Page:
Self, Heartbreak

7 Reasons Loving A Cheater Is The Best Gift You'll Give Yourself

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love a cheater

My ex-husband cheated as a way of life. He carried on affairs with at least six women (that I know of) during our relationship, which was amazing, considering we were only together for two and a half years.

He had a child with one of those women. And then, 10 days after I left him — not after we divorced, after I left him — he married the mother of the child. It was the second time he committed bigamy.

Sorting through the file boxes full of papers he left behind, I discovered evidence that during the seven or so years before I met him, he'd been involved with 25 or 30 women. He was married almost the entire time.

Estimates of the percentage of married men who cheat on their wives range from 25 percent to 75 percent, according to The Washington Post. Marriage Counselor M. Gary Neuman says 48 percent of men cheat because they're emotionally dissatisfied, and 66 percent of men feel guilty about it.

My ex-husband wasn't one of those men who felt guilty about looking outside of his marriage for love. No, my ex-husband was a manipulator and an exploiter. In other words, a sociopath.

Because of my experience, I founded, to teach people how to recognize and recover from sociopaths. After collecting more than 5,000 cases, conducting three Internet surveys, and writing three books, I can tell you this: often, buried in these relationships from hell, there's an extraordinary gift.

Here are seven reasons you can actually benefit from loving a sociopathic cheater:

1. You realize there really are bad people in the world.

It's time to take off those rose-colored glasses. All our lives, we hear cultural messages that "we're all created equal" and "everybody has good inside." This is true for most people, but not all. Millions of sociopaths live among us, and they pursue romantic relationships not for love, but for exploitation.

2. You take stock of your own vulnerabilities.

Sociopaths hook you by targeting your vulnerabilities. If you're human, you have vulnerabilities. This doesn't mean you're weak; anything you desire, such as love or a family, can make you vulnerable. You need to know what your buttons are, so you can recognize if someone is pushing them.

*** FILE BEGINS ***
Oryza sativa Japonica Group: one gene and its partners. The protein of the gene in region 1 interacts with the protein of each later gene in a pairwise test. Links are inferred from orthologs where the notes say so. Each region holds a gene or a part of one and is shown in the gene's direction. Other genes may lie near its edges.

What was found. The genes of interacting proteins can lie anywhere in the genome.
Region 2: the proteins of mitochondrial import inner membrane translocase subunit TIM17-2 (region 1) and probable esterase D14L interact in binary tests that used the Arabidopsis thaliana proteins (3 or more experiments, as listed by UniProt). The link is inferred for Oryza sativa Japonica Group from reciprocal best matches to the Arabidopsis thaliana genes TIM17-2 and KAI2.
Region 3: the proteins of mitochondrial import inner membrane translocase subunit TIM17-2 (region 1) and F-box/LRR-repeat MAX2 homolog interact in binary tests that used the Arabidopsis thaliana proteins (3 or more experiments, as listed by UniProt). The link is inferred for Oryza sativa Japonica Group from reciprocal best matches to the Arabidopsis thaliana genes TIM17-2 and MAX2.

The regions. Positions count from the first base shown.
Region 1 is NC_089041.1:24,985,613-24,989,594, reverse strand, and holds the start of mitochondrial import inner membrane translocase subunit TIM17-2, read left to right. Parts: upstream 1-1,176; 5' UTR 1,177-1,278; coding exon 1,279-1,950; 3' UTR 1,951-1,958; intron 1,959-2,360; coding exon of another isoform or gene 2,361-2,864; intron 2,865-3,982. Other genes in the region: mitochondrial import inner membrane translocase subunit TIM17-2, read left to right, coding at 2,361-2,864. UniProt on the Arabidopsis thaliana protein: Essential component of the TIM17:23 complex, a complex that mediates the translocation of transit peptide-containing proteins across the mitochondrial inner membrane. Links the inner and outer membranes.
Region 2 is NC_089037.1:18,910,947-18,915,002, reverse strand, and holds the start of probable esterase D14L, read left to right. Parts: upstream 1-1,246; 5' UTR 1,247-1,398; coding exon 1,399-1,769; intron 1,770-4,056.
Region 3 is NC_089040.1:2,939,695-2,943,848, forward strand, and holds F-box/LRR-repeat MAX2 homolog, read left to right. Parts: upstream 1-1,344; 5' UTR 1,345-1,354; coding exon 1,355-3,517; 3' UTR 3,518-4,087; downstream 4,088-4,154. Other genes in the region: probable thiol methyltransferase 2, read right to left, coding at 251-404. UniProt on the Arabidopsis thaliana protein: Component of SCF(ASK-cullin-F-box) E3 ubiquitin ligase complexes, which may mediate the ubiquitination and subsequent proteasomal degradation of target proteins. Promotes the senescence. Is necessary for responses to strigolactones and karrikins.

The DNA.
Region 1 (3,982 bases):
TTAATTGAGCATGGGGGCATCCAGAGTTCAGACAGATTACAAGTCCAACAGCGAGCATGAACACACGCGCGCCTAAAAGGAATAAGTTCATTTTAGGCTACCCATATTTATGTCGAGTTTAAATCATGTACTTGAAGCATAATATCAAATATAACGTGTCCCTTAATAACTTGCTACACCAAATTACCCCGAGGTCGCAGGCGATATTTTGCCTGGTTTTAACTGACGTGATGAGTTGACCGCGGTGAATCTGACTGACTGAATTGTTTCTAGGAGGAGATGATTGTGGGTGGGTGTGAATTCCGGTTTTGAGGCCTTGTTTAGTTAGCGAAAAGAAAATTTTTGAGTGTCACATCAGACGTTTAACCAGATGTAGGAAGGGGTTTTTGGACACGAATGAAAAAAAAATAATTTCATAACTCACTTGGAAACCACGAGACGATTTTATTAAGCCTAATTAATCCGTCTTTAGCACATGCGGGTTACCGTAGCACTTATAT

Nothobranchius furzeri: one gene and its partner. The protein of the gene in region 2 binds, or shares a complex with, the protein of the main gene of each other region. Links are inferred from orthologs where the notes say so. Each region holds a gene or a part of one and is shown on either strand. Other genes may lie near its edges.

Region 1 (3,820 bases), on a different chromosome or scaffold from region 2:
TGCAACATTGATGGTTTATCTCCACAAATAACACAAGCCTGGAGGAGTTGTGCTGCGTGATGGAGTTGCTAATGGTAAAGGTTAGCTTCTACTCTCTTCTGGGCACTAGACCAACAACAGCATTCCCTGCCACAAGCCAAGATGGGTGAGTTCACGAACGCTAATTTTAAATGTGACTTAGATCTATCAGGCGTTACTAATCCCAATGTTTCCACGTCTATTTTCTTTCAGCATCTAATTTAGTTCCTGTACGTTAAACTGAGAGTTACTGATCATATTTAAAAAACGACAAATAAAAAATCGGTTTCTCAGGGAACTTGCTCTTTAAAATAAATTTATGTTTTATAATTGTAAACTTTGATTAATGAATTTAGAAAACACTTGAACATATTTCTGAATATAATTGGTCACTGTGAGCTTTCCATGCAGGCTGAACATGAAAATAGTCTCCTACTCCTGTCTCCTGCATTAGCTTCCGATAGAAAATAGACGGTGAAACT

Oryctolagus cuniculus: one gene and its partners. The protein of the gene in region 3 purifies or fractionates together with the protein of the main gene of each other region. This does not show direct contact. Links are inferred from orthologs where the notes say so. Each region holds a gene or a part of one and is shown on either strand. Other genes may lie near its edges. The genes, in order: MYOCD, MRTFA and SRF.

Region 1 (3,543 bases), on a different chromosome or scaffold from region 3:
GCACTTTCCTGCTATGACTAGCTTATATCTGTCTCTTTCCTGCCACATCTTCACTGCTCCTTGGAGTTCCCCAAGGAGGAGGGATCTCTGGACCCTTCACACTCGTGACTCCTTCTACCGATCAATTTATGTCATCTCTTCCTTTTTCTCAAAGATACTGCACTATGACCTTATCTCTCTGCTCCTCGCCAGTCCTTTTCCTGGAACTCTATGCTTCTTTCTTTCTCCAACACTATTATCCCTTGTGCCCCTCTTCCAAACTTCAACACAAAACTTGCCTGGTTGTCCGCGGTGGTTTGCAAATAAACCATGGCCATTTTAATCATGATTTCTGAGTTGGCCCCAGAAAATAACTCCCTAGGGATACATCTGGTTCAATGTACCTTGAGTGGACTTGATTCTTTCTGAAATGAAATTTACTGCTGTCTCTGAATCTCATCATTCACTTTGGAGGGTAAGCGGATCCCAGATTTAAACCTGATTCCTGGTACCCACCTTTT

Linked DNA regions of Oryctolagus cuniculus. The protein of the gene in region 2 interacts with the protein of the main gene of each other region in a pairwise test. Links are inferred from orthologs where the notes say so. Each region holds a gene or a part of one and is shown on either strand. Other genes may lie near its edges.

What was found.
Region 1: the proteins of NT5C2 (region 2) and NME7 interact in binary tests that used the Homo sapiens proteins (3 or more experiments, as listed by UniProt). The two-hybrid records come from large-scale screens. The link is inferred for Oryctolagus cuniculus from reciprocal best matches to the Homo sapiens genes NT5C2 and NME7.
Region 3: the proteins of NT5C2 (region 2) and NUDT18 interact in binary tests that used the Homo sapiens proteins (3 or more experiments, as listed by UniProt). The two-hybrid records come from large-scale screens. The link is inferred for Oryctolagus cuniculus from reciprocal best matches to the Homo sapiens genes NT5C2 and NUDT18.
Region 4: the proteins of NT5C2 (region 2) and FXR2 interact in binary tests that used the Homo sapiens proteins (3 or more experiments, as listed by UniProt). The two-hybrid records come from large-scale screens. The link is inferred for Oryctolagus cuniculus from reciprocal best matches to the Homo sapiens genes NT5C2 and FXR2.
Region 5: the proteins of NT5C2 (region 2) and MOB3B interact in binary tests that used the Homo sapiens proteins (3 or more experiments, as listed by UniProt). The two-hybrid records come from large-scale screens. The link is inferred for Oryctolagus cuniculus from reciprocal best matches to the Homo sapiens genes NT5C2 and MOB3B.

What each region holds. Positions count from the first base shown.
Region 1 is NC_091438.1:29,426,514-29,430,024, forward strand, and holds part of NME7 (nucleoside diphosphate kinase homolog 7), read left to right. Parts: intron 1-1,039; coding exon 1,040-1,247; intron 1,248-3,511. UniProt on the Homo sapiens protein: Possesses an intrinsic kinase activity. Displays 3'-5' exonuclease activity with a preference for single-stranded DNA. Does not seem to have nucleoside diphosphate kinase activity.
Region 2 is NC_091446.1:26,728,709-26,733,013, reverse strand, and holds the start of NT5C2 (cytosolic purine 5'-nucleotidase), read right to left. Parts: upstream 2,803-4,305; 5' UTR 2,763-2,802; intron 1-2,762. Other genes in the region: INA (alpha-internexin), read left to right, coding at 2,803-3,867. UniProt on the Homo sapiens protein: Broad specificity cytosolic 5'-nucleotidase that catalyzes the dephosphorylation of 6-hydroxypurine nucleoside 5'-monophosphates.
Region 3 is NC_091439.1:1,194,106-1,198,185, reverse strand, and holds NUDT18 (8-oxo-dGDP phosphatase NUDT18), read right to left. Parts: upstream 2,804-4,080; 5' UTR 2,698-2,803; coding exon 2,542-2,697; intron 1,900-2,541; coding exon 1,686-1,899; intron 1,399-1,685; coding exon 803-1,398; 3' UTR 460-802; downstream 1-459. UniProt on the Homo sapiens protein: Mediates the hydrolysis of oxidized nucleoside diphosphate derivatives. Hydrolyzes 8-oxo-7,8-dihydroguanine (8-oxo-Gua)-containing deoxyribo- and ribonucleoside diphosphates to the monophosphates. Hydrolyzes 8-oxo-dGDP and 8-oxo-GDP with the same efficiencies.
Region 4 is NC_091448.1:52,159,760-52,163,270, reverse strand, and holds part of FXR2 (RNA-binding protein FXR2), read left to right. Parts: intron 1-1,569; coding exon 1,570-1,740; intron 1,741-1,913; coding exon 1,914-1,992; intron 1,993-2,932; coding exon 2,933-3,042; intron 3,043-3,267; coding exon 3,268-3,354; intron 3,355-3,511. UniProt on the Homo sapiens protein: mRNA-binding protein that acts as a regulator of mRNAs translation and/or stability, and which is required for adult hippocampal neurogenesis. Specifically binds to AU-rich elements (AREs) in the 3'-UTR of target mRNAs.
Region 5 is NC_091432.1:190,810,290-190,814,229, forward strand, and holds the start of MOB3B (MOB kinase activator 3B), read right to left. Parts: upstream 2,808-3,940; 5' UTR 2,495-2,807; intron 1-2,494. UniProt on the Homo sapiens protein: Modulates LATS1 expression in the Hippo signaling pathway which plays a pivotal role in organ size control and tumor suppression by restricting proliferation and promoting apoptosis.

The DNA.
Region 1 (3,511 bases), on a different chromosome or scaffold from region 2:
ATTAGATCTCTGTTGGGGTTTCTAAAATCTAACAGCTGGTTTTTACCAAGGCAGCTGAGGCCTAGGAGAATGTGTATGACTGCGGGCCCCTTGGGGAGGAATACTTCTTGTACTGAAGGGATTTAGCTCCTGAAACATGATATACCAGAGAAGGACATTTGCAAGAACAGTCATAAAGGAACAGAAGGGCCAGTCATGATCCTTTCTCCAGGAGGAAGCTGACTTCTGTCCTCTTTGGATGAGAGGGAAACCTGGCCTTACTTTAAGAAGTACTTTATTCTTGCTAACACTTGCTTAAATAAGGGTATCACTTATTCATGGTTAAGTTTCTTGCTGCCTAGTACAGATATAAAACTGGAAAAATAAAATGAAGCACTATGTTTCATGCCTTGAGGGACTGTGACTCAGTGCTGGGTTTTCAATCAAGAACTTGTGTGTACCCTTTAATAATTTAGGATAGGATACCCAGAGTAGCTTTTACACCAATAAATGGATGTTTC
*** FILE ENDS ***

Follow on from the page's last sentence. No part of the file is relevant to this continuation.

3. You let everything out with a good cry.

You, like many people, may have dealt with heartache by picking yourself up and moving on. You locked your heartache away in an internal closet, where it festered. But when you've been involved with a sociopath, you're so hurt and they're so cold-hearted, that you cannot hold back the tears. And this is the first step towards healing.

4. You have an opportunity to process the pain of previous betrayals.

Perhaps a prior husband or boyfriend also cheated on you. Perhaps you were abused as a child and you never dealt with the trauma. You may discover that this new betrayal feels exactly like what you endured before. Let the tears flow for all the pain, and you'll be well on your way to recovery.

5. You become less judgmental of others.

If you were involved with a sociopathic cheater, you were deceived and manipulated. But still, you fell for it. In the past, you may have wondered how people got themselves into such insane situations. Now you know that it can happen to anyone.

6. You learn to listen to your intuition.

Most people betrayed by a sociopathic cheater have a gut feeling or instinct early on that there's something wrong with the person or the relationship. Most people ignore it. Your intuition will almost always warn you when someone is dangerous. After this painful experience, commit to listening to your instincts.

7. You can find a real relationship once you heal.

It will take time to recover from profound betrayal. But if you give yourself permission to heal, and commit yourself to doing the internal work required, you can come out of this experience healthier than ever, and ready for a truly rewarding relationship.

A relationship with a sociopathic cheater is devastating. But I had two choices: fall completely apart, or work to recover. I chose recovery, and it was worth it. I'm now happily remarried to a wonderful man, and my relationship is everything I've ever wanted.